In my case I use Tayga NAT64 router along with Unbound DNS64 module. There are several posts out there that explain how to configure these two and this is not my intent here. Instead I want to focus on a problem that I had using Tayga’s NAT64 locally. That is trying to ping a non-IPv6 domain from the host that is running Tayga:

$ ping6

This command worked fine from outside the host running Tayga (for packets routed through the NAT64 router), but didn’t work at all when issued on the host running Tayga.

Using tcpdump, I found that when issued locally, Tayga used its own IPv4 address (its ipv4-addr option) as source address for the translated IPv6 packets. Since this address was not mapped in Tayga IPv4 source address pool, it did not translate the reply back to the original IPv6 address and so the ping6 command never got any reply.

What I also found was that the source address used by the ping6 command was also Tayga’s own IPv6 address (its ipv6-address option). Since the NAT64 address that ping6 tries to use is routed through the nat64 interface, it defaulted to the nat64 interface IPv6 address (that is Tayga’s IPv6 address) for its source address.

This is what triggered Tayga to use its own IPv4 address which is outside its pool resulting in the reply not being translated back to its own IPv6 address. So we need a way to avoid choosing Tayga’s own IPv6 address when trying to reach a NAT64 address locally. We know that Tayga configures its own IPv4 and IPv6 addresses on its nat64 interface. All we have to do is to add another IPv6 address to the interface so that it will be used instead as the source address for local packets destinated to the nat64 router interface.

Suppose we have:

  • Internet routed prefix: 2001:db8:1::/64
  • NAT64 IPv6 prefix: 2001:db8:64::/96
  • NAT64 IPv6 address: 2001:db8:1::64
  • NAT64 IPv4 address:

Then the nat64 interface will have the 2001:db8:1::64 IPv6 address. Just add another IPv6 address to this interface with:

ifconfig nat64 inet6 add 2001:db8:1::46 netmask 128

Tadaaa! Now when you try to reach a NAT64 address locally, the address you just added to nat64 will be used instead as the source address. Since this is not Tayga’s own IPv6 address, it will dutifully map the NAT64 using its IPv4 address pool and translate the reply back to the new IPv6 address. In other words NAT64 addresses now work on the host running the NAT64 router.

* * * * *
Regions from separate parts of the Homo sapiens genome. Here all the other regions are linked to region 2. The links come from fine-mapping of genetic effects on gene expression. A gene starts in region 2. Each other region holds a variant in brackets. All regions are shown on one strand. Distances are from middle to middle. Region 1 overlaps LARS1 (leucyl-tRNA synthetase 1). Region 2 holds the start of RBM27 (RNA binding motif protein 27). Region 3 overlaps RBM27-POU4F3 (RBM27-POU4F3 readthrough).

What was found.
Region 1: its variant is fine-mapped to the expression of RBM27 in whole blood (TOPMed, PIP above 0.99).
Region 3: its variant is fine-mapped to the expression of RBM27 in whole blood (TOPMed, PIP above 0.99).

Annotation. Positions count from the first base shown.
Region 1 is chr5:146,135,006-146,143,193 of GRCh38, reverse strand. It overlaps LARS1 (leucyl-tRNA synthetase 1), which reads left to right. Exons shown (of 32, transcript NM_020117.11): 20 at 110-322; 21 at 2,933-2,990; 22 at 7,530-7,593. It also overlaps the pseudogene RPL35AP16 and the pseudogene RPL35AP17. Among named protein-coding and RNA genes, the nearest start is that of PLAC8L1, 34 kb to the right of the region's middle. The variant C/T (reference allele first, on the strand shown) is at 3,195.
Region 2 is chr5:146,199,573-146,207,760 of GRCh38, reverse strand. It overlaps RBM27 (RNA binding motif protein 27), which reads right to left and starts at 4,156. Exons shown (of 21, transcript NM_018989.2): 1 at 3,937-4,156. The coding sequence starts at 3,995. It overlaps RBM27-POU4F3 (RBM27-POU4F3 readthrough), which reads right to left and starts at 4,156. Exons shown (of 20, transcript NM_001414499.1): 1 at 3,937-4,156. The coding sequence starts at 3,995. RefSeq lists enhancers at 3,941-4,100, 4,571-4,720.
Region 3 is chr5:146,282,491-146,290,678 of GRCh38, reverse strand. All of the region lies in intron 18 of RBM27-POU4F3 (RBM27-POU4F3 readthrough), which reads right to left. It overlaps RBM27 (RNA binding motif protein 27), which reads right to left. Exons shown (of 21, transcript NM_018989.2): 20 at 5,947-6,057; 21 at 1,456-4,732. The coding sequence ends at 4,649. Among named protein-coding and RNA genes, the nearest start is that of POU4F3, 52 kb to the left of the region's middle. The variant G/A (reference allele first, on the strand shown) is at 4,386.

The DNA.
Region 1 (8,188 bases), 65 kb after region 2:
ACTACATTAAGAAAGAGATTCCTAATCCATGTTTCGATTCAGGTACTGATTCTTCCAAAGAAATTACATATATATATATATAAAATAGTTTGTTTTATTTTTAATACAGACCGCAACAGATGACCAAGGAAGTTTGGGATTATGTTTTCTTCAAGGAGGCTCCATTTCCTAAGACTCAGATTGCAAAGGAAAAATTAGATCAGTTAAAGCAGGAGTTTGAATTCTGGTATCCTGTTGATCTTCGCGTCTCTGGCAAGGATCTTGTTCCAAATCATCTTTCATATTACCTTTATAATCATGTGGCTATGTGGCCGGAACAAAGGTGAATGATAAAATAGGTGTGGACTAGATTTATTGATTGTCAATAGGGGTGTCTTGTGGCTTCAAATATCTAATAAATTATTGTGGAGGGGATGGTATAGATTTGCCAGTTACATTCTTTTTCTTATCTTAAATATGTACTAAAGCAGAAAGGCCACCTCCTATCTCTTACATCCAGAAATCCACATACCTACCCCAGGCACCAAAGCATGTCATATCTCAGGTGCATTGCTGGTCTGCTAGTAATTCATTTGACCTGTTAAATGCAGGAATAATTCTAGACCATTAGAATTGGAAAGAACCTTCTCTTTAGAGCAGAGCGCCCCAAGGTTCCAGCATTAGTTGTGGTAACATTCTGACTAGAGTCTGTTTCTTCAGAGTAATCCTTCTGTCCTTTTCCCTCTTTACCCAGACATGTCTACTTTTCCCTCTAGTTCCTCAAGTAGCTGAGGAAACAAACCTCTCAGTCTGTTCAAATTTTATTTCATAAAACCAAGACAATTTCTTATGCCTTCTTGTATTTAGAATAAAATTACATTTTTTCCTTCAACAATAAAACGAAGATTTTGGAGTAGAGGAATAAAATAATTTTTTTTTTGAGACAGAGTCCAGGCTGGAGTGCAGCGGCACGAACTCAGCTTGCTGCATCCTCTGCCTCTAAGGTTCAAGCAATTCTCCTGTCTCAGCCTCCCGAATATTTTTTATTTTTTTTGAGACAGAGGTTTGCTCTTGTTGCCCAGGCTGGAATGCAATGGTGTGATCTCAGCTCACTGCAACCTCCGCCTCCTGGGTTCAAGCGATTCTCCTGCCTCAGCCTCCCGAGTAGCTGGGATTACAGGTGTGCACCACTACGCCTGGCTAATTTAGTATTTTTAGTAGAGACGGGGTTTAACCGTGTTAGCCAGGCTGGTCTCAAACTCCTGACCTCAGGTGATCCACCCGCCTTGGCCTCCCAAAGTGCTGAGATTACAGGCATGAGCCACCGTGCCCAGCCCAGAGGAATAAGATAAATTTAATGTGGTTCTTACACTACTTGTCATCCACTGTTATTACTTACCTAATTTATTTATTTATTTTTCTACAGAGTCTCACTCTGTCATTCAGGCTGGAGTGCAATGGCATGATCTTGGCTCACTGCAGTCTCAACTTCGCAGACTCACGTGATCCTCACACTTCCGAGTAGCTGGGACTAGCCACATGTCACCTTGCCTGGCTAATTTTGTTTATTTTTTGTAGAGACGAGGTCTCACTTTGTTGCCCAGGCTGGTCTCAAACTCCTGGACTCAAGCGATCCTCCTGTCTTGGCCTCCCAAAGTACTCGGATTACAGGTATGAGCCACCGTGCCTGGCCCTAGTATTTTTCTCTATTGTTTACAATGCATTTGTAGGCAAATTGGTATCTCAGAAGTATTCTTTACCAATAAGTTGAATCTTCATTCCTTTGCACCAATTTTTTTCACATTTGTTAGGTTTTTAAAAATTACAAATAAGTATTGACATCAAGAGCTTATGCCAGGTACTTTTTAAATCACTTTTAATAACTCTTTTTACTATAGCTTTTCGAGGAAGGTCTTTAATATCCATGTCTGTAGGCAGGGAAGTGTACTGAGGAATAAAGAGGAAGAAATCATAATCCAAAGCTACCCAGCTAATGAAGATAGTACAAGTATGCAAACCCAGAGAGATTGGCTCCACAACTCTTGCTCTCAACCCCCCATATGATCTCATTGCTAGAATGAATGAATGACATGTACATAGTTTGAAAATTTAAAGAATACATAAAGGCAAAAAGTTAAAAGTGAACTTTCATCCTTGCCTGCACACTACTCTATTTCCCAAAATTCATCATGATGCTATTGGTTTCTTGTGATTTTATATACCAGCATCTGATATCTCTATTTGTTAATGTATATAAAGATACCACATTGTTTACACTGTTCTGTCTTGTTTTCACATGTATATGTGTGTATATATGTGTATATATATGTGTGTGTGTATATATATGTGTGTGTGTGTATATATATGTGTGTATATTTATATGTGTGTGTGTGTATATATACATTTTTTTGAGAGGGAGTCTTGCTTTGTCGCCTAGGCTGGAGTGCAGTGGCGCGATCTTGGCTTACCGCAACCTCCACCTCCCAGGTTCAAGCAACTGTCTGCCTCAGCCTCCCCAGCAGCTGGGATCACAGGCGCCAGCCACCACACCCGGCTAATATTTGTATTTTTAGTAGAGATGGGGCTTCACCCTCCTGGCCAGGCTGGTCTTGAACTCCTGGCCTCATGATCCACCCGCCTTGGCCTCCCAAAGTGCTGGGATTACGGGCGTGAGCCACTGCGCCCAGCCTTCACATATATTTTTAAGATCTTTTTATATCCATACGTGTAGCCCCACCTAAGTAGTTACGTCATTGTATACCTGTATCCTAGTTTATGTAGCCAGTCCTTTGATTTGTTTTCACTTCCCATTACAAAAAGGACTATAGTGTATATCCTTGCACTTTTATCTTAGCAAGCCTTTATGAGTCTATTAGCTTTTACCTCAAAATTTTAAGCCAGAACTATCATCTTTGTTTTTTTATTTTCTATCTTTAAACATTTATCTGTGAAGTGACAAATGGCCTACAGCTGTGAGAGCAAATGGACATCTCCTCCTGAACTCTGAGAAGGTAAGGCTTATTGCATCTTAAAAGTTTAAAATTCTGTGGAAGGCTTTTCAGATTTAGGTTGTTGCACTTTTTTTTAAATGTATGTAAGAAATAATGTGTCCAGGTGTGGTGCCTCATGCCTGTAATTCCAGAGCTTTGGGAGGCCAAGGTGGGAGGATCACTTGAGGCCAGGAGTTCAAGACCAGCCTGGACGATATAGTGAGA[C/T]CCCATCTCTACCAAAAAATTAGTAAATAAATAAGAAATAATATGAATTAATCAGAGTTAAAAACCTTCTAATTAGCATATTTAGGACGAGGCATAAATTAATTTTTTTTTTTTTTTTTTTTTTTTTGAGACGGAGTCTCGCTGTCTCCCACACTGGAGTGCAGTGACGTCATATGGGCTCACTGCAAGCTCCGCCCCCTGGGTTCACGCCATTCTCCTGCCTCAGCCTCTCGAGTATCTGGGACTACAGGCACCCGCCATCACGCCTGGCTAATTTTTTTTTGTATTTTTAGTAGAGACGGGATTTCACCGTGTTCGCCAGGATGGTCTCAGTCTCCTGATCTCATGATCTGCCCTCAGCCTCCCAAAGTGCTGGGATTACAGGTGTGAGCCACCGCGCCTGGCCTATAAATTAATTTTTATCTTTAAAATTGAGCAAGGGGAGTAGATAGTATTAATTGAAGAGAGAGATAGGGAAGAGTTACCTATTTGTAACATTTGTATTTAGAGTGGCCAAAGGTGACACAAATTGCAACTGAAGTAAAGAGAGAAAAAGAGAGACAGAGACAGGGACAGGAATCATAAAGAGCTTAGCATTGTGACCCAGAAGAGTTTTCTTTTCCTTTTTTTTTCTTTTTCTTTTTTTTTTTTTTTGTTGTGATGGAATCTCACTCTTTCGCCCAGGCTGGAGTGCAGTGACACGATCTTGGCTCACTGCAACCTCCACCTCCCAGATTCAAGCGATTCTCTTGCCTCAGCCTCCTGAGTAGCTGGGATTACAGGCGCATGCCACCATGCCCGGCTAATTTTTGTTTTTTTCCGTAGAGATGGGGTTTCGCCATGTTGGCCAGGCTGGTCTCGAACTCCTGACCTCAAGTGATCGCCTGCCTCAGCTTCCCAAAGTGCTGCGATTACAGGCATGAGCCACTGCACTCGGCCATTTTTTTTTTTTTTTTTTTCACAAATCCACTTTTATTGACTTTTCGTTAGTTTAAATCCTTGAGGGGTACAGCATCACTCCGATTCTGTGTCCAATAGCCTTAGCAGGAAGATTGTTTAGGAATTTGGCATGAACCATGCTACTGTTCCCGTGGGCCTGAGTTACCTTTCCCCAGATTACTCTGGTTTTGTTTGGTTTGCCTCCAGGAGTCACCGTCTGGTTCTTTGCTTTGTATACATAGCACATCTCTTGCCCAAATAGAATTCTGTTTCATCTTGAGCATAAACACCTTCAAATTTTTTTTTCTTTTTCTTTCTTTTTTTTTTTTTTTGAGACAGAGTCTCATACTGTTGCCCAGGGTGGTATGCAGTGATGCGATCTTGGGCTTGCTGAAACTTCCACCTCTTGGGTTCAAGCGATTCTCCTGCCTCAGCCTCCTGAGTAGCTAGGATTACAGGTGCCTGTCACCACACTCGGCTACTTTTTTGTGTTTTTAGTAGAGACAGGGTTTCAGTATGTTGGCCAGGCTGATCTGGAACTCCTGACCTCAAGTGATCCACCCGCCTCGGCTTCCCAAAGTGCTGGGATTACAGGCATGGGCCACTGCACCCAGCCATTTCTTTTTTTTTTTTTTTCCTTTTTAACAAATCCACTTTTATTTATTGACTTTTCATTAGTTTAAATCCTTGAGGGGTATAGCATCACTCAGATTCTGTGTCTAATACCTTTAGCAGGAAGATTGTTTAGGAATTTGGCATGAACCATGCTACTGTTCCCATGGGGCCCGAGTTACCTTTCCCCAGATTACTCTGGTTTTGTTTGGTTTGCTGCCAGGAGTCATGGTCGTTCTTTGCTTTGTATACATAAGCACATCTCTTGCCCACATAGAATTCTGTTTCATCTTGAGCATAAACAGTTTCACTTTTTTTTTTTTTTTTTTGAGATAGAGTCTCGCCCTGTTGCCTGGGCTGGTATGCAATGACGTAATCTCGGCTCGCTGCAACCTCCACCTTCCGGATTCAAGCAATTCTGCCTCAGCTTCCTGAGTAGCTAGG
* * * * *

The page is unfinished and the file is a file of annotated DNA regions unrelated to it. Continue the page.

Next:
Today’s movie: Rogue One

“We have hope. Rebellions are built on hope! ” – Jyn Erso

Now that’s a Star Wars I like to see!
Without hesitation the best Star Wars movie of the last decade (as of Jan. 2017). That’s not a hard feat though I must admit. But it brought far more to the cinematic universe of Star Wars than the last “Episode”. Not in the holes it fills, but more in the quality of the story, movie and its overall originality.

Now I can hear some of you screaming in the back, that’s not part of the main nonalogy (nonalogy? nonology? ennealogy?), it’s a standalone movie, it’s not really Star Wars. Well, tell you what, I don’t care. Disney decided to go non-canon anyway, so for me it’s just another movie in the alternate Star Wars universe.

Now that’s probably a targeting strategy for all of us who thought that Force Awakens was more of a disgrace than Ep. I, II, III. But it worked, I liked it, and now I want to see the next episodes. You got me Mickey Mouse!

Mike Mitchell‘s Mickey Mouse – $$$

The opinions were not undivided, but I liked it. There is something to this movie that is more human and makes it more plausible compared to the others in the series. It’s about small things. Like the stains and dust on spaceship windows, hyper-space light reflections during hyper-drive, the actual need of hyper-drive, the actual need of space travel, the reality of occupation by the Empire. In the end it made the movie much more believable to me.